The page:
|Operator:||Freie und Hansestadt Hamburg (City of Hamburg)|
Umweltbehörde, Amt für Umweltschutz (environmental authority)
Fachamt für Gewässer- und Bodenschutz
|Author:||Dipl. -Ing. M. Blumberg|
Ingenieurbüro Blumberg (Blumberg-Engineers)
Tel. 05593 937750
Planted soil filter Hamburg-Havighorst
In the south-east of Hamburg, on the area of the depleted moor of Havighorst, surveyors in 1978 detected that major quantities of contaminated seepage water were leaking from the south-western boundary of a former construction waste dumping site (18 ha), which had been closed down and recultivated. Due to the bad smell it emanated, the seepage also had a negative impact on the local recreational area. In a move to solve this inherited problem, the leaking waters were captured and a constructed wetland system was built using the root zone method. This close-to-nature disposal concept, at the heart of which is a reed bed, was put into practise by the city of Hamburg in 1986.
Description of the water treatment procedure
The constructed wetland of Hamburg-Havighorst consists of a synthetic membrane sealed reed bed which has a surface area of 2500 m2 and a depth of 60 cm. The collected seepage is supplied to the reed bed via a gravity pipe; discharge into the neighbouring circular ditch is provided by a wind power-operated lifting facility and an electrical pump.
|1||Influent pipe||4||HD-PE membrane|
|2||Inlet distribution ditch||5||Reed (Phragmites communis)||8||Drain pipe||11||Draining ditch|
|3||Ground-water level||6||Outlet ditch||9||Windmill pump|
In a root zone system the sewage is purified through an interaction of plants, soil, and the microorganisms living in the soil. Important sub-processes are microbial decomposition, attachment to soil constituents and outgassing of volatile components.
Previous removal rates
The effluent of the Havighorst waste landfill differs from domestic sewage in many respects. For example, the biochemical (BOD5) and chemical (COD) oxygen demand is relatively low, and further reduced by root zone filtering by 60 - 70 % and 15 - 20 %, respectively. The low feed concentrations of nitrogen and phosphorus are also subject to significant further reduction (approx. 40 % of the nitrogen load and 25 % of the total phosphorus load).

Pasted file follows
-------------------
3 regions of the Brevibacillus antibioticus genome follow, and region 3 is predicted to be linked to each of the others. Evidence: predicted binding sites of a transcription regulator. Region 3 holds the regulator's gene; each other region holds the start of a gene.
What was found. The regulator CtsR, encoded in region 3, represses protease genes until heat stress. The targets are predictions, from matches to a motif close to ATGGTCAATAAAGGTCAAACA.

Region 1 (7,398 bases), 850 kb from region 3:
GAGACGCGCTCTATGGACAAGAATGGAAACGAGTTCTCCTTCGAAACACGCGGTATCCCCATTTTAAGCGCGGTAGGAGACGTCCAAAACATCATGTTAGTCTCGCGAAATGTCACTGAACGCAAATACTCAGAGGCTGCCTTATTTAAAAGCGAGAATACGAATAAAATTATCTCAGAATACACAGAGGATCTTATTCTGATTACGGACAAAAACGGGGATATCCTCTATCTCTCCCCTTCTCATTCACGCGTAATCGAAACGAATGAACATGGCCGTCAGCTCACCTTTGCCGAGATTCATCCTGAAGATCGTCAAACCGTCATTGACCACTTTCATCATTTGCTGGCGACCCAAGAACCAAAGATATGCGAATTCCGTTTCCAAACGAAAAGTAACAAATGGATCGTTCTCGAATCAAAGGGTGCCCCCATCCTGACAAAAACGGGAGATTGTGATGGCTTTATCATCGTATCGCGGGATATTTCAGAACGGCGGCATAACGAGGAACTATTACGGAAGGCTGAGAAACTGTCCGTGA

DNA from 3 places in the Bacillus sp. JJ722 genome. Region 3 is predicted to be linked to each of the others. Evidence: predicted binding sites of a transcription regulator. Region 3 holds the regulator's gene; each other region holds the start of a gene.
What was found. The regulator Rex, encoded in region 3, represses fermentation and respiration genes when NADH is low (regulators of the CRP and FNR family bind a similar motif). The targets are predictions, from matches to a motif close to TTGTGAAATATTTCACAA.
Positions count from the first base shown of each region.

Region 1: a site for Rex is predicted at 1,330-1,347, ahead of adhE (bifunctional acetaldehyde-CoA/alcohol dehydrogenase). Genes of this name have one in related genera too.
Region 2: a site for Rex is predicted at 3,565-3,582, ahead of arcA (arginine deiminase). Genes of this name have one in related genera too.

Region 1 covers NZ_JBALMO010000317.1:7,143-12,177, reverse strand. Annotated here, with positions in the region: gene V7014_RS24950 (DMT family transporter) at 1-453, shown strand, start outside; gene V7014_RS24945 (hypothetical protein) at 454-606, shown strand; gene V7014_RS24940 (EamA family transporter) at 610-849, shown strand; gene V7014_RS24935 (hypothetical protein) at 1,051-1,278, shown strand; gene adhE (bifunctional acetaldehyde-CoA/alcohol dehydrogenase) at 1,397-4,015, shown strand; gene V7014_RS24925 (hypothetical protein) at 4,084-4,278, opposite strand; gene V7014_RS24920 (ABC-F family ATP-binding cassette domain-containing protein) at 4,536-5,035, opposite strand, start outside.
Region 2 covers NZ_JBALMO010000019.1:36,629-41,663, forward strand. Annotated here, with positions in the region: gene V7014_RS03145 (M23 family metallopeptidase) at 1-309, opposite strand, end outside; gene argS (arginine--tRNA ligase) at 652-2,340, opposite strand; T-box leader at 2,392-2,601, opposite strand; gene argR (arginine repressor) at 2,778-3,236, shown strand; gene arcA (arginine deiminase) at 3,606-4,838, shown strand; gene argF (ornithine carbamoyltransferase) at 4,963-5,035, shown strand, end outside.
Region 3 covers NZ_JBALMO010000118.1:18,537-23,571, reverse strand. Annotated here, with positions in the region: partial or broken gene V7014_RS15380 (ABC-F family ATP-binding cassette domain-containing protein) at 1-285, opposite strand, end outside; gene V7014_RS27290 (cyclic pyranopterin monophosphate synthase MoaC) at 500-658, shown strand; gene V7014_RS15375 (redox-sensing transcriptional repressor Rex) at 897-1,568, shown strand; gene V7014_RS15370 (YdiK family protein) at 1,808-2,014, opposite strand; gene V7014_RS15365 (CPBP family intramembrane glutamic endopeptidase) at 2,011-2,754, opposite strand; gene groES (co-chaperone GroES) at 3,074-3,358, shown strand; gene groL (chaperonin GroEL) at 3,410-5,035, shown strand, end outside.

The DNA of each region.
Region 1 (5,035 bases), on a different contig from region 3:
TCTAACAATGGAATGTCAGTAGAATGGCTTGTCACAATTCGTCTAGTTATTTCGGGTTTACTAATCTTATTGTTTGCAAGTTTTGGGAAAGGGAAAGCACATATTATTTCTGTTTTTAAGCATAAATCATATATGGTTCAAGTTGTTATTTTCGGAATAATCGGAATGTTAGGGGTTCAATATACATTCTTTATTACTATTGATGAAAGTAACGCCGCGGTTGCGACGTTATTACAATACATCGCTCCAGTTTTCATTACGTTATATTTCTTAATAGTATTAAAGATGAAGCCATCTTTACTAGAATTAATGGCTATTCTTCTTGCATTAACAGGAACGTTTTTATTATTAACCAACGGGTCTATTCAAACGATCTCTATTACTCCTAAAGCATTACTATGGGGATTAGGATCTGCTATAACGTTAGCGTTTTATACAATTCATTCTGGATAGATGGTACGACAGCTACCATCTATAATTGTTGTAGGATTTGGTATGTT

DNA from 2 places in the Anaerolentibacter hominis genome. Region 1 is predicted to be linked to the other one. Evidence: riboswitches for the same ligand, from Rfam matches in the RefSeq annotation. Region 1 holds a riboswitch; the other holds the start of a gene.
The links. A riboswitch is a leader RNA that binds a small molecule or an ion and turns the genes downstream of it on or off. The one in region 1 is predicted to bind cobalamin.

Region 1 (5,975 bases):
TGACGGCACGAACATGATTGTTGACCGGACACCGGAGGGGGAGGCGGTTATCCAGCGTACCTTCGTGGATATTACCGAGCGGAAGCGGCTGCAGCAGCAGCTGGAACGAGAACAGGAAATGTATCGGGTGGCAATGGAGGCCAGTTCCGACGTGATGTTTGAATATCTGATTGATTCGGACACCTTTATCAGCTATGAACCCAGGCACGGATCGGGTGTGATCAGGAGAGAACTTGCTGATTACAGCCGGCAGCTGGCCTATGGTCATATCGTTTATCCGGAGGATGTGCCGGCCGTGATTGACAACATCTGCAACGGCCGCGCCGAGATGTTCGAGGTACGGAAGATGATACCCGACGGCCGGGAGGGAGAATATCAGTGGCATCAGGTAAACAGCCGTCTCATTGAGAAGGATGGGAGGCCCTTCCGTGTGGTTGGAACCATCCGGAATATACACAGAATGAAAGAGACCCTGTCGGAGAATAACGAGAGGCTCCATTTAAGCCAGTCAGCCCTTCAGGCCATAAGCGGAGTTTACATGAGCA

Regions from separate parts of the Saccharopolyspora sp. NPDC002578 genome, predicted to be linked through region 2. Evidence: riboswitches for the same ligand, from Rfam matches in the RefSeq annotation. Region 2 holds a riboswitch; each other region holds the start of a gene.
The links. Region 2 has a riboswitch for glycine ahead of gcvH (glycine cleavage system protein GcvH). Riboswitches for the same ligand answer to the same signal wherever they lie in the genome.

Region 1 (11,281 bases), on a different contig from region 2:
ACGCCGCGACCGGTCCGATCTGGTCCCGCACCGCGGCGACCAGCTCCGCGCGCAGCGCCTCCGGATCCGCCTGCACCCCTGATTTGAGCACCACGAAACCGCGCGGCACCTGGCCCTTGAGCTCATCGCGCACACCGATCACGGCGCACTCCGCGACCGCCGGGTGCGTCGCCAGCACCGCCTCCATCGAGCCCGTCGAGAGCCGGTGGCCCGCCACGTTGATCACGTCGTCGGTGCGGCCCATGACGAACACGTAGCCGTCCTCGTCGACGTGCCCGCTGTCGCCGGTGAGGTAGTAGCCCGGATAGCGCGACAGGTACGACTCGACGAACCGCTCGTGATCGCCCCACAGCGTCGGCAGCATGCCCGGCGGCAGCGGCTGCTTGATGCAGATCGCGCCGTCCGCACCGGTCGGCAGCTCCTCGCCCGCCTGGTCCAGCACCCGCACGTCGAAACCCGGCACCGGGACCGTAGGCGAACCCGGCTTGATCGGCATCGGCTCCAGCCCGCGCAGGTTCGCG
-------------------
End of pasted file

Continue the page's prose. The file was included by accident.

The main problem substances in the landfill leachate are a number of chlorinated hydrocarbons (chlorbenzenes and chlorphenols) as well as specific aromatic hydrocarbons, in particular benzene, ethylene benzene and naphthalene. The conspicuously high concentrations of these persistent harmful substances are reduced by 94 - 100 % as they pass through the root zone.
The most troublesome substance in the heavy-metal fraction is arsenic which is present at a mean concentration of 29 µg/l (limit value for drinking water = 10 µg/l) in the landfill leachate. The mean value measured at the outlet of the planted soil filter is as low as 8 µg/l. Likewise, the mercury concentration of 0.9 µg/l (limit value for drinking water = 1 µg/l) has been reduced to 0.6 µg/l.
Treatment results - mean decomposition rates of selected parameters
|Feed pipe||Drain pipe|
|Ethylene benzene||(µg/l)||22||n.d. (2)|
|Sum parameters of oxygen depletion and nutrients|
|total N (3)||(mg/l)||26||15|
|total P (4)||(mg/l)||1.0||0.8|
|( (1) µg/l – microgram per liters = 0.000001 g/l; (2) n.d. - not detectable;|
(3) N – nitrogen; (4) P – phosphorus)
The soil filled in, consisting of a clay-peat mixture from local sources, has so far performed very well in terms of percolation capacity (hydraulic conductivity) and pollutant removal rates (root zone process). Specific design-related features have resulted in a non-uniform flow pattern where some areas have quantitative loads that are significantly higher than those of others.
The introduced reed vegetation (Phragmites communis) has fully displaced the strong competing local plant, reed mannagrass (Glyceria ssp.), and formed a dense reed bed.
The inflow volume, largely influenced by precipitation events, fluctuate between 0.2 and 3.0 l per second.
It still remains a mystery why the feed concentrations (effluents of the landfill) do not follow a decay curve but have instead remained almost unchanged during the previous times of service.
After 25 years of operation this close-to-nature landfill leachate treatment plant (constructed wetland) is still operating at a continuously high quality level. In addition, the building and operating costs have been much lower than those of conventional technical procedures.